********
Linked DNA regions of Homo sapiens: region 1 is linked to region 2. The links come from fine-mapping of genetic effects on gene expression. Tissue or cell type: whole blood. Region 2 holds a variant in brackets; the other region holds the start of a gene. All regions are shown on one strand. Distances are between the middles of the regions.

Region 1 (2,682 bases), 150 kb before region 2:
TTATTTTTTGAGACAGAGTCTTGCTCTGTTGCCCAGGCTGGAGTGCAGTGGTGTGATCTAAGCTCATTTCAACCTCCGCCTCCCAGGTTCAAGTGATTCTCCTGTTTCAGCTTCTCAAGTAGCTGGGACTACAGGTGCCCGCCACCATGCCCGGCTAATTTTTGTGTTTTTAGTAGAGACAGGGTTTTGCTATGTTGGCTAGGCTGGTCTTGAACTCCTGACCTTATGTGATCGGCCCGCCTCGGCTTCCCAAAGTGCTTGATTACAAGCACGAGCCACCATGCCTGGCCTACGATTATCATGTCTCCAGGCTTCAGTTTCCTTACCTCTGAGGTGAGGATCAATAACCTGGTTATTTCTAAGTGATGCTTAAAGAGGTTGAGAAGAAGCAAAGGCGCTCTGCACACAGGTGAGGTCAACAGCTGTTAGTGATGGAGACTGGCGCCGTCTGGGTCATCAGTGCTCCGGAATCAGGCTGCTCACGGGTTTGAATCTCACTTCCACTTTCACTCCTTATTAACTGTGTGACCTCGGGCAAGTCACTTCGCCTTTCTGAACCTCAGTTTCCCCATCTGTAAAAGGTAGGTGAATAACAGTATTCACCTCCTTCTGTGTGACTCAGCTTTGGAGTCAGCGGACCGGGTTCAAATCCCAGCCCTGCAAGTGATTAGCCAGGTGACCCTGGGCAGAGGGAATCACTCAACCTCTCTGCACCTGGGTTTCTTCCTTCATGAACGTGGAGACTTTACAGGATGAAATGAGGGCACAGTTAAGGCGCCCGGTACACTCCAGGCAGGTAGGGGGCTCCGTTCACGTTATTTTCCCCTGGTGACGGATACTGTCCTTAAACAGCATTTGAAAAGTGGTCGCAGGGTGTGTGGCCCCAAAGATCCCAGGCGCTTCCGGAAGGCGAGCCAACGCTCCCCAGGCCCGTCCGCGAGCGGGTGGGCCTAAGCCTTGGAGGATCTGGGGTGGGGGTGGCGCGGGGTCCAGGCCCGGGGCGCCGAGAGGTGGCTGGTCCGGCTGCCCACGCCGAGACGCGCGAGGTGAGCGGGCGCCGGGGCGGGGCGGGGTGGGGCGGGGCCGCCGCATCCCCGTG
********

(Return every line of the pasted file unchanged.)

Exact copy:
Linked DNA regions of Homo sapiens: region 1 is linked to region 2. The links come from fine-mapping of genetic effects on gene expression. Tissue or cell type: whole blood. Region 2 holds a variant in brackets; the other region holds the start of a gene. All regions are shown on one strand. Distances are between the middles of the regions.

Region 1 (2,682 bases), 150 kb before region 2:
TTATTTTTTGAGACAGAGTCTTGCTCTGTTGCCCAGGCTGGAGTGCAGTGGTGTGATCTAAGCTCATTTCAACCTCCGCCTCCCAGGTTCAAGTGATTCTCCTGTTTCAGCTTCTCAAGTAGCTGGGACTACAGGTGCCCGCCACCATGCCCGGCTAATTTTTGTGTTTTTAGTAGAGACAGGGTTTTGCTATGTTGGCTAGGCTGGTCTTGAACTCCTGACCTTATGTGATCGGCCCGCCTCGGCTTCCCAAAGTGCTTGATTACAAGCACGAGCCACCATGCCTGGCCTACGATTATCATGTCTCCAGGCTTCAGTTTCCTTACCTCTGAGGTGAGGATCAATAACCTGGTTATTTCTAAGTGATGCTTAAAGAGGTTGAGAAGAAGCAAAGGCGCTCTGCACACAGGTGAGGTCAACAGCTGTTAGTGATGGAGACTGGCGCCGTCTGGGTCATCAGTGCTCCGGAATCAGGCTGCTCACGGGTTTGAATCTCACTTCCACTTTCACTCCTTATTAACTGTGTGACCTCGGGCAAGTCACTTCGCCTTTCTGAACCTCAGTTTCCCCATCTGTAAAAGGTAGGTGAATAACAGTATTCACCTCCTTCTGTGTGACTCAGCTTTGGAGTCAGCGGACCGGGTTCAAATCCCAGCCCTGCAAGTGATTAGCCAGGTGACCCTGGGCAGAGGGAATCACTCAACCTCTCTGCACCTGGGTTTCTTCCTTCATGAACGTGGAGACTTTACAGGATGAAATGAGGGCACAGTTAAGGCGCCCGGTACACTCCAGGCAGGTAGGGGGCTCCGTTCACGTTATTTTCCCCTGGTGACGGATACTGTCCTTAAACAGCATTTGAAAAGTGGTCGCAGGGTGTGTGGCCCCAAAGATCCCAGGCGCTTCCGGAAGGCGAGCCAACGCTCCCCAGGCCCGTCCGCGAGCGGGTGGGCCTAAGCCTTGGAGGATCTGGGGTGGGGGTGGCGCGGGGTCCAGGCCCGGGGCGCCGAGAGGTGGCTGGTCCGGCTGCCCACGCCGAGACGCGCGAGGTGAGCGGGCGCCGGGGCGGGGCGGGGTGGGGCGGGGCCGCCGCATCCCCGTG